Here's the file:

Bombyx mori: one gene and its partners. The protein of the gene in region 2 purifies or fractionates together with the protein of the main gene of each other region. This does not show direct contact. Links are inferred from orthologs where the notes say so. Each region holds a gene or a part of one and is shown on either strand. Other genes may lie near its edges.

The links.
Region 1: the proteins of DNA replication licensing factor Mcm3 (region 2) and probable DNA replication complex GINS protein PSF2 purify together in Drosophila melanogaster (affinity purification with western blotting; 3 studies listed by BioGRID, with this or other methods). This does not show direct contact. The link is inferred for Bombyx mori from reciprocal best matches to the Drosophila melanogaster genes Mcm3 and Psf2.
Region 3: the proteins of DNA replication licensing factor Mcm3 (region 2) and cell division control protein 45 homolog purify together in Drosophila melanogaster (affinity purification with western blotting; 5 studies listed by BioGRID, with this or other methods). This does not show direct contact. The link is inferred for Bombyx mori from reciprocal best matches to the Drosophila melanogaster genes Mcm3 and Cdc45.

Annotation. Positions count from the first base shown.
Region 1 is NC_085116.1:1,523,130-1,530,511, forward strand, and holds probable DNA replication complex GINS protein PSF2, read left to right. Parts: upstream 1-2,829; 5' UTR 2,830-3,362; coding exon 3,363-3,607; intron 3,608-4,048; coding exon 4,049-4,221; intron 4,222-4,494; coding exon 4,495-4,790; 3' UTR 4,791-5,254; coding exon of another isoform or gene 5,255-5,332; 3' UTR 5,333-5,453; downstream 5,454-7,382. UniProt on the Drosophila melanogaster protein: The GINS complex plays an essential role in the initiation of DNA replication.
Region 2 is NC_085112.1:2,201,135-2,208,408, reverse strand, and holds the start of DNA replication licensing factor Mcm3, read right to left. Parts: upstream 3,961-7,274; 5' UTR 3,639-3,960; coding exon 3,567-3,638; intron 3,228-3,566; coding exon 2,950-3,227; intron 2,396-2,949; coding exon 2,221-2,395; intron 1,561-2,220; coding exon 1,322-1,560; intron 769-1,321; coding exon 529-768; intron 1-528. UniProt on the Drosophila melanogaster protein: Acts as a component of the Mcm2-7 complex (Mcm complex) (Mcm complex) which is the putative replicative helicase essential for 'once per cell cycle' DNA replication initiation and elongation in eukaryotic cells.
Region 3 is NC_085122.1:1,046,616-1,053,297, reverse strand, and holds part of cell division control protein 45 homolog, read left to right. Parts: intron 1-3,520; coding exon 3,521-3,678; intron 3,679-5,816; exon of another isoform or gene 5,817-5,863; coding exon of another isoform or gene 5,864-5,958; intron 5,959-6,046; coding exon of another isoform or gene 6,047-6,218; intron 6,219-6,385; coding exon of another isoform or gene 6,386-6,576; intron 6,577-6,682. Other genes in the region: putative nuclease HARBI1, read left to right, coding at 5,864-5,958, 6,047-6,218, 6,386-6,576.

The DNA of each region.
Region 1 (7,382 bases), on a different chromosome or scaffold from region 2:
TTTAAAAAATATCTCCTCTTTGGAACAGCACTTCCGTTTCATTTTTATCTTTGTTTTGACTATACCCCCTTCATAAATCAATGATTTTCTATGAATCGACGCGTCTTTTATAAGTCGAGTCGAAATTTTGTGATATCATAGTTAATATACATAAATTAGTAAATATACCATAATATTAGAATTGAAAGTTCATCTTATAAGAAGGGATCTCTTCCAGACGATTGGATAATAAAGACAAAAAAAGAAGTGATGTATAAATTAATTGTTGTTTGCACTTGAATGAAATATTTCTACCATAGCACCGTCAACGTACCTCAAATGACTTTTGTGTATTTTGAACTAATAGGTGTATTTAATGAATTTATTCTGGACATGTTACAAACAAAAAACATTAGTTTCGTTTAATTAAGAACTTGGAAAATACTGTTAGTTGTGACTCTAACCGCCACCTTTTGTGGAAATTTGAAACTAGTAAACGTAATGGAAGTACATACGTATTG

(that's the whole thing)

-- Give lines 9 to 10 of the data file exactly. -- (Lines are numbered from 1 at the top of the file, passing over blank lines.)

The DNA of each region.
Region 1 (7,382 bases), on a different chromosome or scaffold from region 2: